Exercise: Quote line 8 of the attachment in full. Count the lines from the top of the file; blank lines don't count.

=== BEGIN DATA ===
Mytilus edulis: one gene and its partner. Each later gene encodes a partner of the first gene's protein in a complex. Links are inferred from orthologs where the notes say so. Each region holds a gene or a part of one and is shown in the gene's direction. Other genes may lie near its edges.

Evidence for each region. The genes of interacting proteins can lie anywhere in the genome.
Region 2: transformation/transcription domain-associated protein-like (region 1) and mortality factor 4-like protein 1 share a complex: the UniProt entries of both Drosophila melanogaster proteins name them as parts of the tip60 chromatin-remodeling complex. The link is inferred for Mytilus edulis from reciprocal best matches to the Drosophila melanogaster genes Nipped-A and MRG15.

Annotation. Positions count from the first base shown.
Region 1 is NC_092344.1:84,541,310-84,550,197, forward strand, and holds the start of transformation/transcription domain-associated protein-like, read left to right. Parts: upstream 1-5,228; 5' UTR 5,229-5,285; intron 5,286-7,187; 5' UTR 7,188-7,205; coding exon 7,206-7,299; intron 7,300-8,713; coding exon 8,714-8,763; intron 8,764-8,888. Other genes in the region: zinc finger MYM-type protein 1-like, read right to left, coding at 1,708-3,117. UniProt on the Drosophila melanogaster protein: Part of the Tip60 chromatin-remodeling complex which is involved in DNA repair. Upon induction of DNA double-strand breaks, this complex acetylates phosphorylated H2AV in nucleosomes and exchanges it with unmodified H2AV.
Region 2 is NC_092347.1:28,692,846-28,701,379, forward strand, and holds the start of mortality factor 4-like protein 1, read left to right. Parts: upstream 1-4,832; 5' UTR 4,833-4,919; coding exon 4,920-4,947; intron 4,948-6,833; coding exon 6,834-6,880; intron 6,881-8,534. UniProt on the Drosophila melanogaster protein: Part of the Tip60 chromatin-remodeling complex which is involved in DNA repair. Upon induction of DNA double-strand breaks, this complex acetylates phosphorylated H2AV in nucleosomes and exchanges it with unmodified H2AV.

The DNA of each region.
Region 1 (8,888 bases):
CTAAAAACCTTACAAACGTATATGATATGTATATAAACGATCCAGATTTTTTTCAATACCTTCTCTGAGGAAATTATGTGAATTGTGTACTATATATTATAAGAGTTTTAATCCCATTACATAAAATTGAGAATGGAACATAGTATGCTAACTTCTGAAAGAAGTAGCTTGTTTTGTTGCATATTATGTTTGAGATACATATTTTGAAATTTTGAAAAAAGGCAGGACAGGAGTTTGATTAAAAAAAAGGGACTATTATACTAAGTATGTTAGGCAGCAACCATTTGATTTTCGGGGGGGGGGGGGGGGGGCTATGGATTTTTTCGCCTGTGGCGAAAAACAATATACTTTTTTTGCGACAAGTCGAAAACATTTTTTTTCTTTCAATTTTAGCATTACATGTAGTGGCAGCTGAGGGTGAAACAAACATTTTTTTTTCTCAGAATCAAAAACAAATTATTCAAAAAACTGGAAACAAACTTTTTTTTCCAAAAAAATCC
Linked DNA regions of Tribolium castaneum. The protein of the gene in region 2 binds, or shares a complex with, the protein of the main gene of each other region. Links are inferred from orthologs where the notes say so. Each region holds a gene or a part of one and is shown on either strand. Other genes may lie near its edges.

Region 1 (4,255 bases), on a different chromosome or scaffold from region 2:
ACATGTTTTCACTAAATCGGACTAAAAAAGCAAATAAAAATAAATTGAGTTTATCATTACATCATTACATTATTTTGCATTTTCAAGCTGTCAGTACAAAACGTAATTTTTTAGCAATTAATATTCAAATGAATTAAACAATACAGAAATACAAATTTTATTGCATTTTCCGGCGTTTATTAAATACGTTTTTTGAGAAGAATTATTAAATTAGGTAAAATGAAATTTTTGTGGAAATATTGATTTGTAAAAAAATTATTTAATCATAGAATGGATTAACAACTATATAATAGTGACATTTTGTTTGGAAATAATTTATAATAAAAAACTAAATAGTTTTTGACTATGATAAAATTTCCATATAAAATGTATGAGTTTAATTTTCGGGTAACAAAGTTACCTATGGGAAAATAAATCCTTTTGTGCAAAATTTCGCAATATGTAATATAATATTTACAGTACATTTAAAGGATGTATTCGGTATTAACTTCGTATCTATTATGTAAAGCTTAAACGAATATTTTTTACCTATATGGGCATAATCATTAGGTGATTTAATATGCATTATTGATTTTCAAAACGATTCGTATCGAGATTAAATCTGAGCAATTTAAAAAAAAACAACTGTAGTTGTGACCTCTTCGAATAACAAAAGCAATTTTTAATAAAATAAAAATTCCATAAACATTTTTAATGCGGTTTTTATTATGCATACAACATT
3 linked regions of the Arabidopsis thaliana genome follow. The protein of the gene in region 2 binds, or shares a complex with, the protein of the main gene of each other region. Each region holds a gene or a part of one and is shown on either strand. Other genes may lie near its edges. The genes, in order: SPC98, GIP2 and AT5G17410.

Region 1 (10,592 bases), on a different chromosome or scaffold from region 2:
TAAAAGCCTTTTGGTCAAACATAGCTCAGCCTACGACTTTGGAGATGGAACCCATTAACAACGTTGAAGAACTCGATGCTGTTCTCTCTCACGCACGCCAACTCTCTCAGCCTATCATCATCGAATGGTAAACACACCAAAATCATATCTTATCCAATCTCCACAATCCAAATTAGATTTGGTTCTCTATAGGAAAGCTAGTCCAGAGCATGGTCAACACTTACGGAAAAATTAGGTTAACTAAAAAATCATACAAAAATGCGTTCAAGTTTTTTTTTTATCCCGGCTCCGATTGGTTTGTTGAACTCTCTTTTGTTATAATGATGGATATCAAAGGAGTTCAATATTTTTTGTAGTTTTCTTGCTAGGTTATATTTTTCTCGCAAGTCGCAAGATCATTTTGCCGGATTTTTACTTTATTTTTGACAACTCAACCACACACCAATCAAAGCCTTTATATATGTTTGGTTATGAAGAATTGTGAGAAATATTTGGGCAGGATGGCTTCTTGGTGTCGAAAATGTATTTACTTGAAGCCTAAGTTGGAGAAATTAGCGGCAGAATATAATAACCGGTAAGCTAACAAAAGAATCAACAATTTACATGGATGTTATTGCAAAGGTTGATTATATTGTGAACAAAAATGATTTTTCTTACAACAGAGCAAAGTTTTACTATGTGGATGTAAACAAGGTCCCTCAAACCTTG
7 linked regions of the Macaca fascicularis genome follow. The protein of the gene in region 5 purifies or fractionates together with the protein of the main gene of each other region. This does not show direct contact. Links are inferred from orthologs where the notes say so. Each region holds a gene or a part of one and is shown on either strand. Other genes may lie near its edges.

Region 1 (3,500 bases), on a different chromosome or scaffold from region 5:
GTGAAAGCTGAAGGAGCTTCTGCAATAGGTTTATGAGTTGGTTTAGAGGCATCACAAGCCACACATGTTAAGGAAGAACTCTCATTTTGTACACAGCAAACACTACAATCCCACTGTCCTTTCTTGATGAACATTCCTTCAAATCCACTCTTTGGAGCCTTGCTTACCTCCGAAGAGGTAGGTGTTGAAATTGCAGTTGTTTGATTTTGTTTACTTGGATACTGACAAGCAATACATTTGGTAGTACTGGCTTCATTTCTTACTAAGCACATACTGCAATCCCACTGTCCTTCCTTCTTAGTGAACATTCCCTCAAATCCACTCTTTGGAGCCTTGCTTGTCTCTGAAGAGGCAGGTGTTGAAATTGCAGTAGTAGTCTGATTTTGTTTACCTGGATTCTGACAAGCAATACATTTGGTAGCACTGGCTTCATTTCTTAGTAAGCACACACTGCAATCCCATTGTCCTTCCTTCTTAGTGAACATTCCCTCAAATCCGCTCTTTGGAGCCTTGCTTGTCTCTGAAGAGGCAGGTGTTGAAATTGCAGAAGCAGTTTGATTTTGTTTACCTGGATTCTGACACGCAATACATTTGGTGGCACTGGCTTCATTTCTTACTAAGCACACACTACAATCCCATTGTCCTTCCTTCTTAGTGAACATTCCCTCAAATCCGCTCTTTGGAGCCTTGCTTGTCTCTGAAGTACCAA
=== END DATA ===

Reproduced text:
Region 1 (8,888 bases):